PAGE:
The last week was challenging. I reached a new personal mileage record, ran 9 consecutive days (ending Wednesday), finished the Run Through Time trail marathon on Salida's Arkansas Hills Tail System on Saturday, and then went out for another long run on Sunday.
12 hours 45 minutes
6430 feet D+
The weird thing is that I'm feeling good and not at all worn out or burned out. I guess my training regime must be working. Next week is a recovery week. I'm going to do much less running and more cycling, yoga, and hiking with my kids on the weekend.
Friday I drove 200 miles from Fort Collins to the town of Salida in the center of Colorado to participate in the Chaffee County Running Club's Run Through Time trail marathon.
In the 1990s I used to come to this part of Colorado regularly for hiking and skiing in the Sawatch Range, but it's been a while since I've visited Salida. The race day weather was fine. Cool and sunny with just a bit of a breeze. I wore my windbreaker, hat, and gloves at the start and for about half a mile of the course, then stashed them in my pack for the remainder.
My performance expectations were low. The race was coming at the end of what were, for me, three big weeks of training. I didn't feel tired, but I didn't feel very fresh. After the start I drifted towards the back of the pack while trying to find a suitable pace. After a few miles I settled in and started to feel comfortable on the winding, rolling singletrack at the bottom of the course. At mile 7, the course turned onto a steep graded road for six miles. I hiked most of this and passed a number of runners. I've been working on hiking quickly and efficiently and was satisfied with how I did during the race.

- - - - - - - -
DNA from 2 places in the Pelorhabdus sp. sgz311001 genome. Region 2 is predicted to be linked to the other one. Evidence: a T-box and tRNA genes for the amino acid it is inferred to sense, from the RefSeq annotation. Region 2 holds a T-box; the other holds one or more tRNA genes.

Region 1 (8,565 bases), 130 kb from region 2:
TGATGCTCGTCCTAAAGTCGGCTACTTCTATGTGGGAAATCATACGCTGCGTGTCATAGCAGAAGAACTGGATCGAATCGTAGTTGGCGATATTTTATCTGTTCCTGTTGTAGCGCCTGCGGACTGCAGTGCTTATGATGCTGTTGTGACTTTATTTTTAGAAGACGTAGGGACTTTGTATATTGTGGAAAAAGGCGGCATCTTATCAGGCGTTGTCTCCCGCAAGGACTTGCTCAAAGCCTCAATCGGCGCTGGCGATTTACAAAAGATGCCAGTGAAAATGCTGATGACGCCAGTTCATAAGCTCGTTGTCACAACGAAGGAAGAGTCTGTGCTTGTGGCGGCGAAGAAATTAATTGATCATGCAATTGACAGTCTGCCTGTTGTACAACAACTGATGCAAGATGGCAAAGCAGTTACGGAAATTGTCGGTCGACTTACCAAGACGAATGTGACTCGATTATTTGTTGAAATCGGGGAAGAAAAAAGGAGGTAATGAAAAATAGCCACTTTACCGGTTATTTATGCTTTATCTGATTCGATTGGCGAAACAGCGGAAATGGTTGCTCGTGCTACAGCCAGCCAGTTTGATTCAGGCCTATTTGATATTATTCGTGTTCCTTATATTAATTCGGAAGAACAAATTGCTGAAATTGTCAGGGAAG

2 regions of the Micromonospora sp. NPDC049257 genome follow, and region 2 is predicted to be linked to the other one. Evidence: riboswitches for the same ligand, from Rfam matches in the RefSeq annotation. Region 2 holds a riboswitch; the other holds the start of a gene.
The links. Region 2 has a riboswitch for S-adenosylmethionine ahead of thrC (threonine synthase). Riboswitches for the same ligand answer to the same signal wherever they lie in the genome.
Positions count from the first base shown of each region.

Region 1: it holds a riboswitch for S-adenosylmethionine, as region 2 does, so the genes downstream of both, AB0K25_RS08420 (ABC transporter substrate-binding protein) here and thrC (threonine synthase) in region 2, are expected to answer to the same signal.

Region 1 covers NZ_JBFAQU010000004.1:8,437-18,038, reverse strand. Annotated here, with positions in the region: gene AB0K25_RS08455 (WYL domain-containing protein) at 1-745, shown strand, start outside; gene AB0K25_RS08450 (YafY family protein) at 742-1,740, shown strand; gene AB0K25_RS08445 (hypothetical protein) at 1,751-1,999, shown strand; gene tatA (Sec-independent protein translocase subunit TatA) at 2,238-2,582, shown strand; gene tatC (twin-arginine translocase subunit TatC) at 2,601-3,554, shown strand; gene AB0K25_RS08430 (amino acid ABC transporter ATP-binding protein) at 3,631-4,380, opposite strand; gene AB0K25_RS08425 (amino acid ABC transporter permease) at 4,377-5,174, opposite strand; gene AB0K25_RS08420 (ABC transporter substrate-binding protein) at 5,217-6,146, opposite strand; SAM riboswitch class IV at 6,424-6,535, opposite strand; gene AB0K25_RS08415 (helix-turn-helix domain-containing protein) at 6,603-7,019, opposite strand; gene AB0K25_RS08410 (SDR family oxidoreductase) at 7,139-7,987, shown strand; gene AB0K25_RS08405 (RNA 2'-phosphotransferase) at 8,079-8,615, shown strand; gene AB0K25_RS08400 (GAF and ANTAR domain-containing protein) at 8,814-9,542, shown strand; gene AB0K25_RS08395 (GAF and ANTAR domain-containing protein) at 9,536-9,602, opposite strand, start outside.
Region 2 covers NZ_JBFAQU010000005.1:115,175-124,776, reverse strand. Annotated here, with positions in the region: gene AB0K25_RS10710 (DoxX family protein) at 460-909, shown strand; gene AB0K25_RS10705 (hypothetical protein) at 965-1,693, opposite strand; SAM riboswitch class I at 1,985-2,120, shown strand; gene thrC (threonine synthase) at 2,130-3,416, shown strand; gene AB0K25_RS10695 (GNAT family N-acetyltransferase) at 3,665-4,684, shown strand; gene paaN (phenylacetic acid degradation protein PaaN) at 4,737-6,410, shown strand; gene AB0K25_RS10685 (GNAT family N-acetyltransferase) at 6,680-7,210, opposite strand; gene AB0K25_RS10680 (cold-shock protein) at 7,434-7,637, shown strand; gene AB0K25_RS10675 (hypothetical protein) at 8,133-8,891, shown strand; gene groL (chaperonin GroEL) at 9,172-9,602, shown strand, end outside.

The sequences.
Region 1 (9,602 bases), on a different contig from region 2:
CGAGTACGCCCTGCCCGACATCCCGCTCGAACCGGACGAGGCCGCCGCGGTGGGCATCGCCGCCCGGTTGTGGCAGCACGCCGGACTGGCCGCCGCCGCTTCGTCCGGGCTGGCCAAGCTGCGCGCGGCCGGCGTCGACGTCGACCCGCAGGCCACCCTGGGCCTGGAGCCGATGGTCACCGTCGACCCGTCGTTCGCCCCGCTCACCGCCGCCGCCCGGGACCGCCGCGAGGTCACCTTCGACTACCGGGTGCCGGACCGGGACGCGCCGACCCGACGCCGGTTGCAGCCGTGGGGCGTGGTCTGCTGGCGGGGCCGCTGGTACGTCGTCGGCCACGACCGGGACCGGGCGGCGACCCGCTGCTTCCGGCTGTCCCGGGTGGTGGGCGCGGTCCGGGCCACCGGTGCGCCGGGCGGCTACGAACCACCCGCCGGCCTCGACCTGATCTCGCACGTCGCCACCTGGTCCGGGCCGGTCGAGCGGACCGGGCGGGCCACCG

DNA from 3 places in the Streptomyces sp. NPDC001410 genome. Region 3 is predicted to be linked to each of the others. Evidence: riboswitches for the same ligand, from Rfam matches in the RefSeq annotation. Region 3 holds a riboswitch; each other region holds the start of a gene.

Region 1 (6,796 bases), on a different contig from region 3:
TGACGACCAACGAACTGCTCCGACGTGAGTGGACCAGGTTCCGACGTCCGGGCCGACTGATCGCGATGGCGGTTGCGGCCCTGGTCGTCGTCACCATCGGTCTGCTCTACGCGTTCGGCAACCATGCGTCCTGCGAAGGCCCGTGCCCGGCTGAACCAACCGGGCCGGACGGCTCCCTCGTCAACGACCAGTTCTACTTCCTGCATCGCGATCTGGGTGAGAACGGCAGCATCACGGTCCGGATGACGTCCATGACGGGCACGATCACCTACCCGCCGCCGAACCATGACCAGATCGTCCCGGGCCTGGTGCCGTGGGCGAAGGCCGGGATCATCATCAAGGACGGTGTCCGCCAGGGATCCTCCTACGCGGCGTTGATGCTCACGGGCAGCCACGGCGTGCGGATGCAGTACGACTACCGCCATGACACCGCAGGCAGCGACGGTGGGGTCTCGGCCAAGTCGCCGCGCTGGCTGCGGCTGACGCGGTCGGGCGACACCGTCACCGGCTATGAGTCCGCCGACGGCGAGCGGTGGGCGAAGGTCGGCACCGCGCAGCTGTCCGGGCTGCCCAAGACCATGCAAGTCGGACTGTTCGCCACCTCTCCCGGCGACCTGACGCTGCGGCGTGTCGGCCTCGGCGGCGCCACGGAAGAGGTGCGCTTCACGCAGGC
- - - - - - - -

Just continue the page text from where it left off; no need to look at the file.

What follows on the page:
At the top, the course switched onto completely snow-covered trails for about six miles. The snow was deeply drifted in places and the footing was poor. I took this slowly, got passed three times, and conceded a bunch of time. As the snow clear, the descent turned very steep and rocky for five miles. I managed this well, but my legs were feeling heavy in the last two miles and I conceded more time. I finished in 5 hours and 33 minutes, two hours after the first finisher. I'm pleased with this. That's 15 minutes faster than my 2017 Blue Sky marathon time, on a comparably challenging course, without any tapering or rest before the race. I'm also pleased that I was able to recover and go for another long run on the Coyote Ridge and Blue Sky trails on the way home from Salida. 37 miles in all for the weekend. I'm feeling more confident about finishing the Quad Rock 50 in May.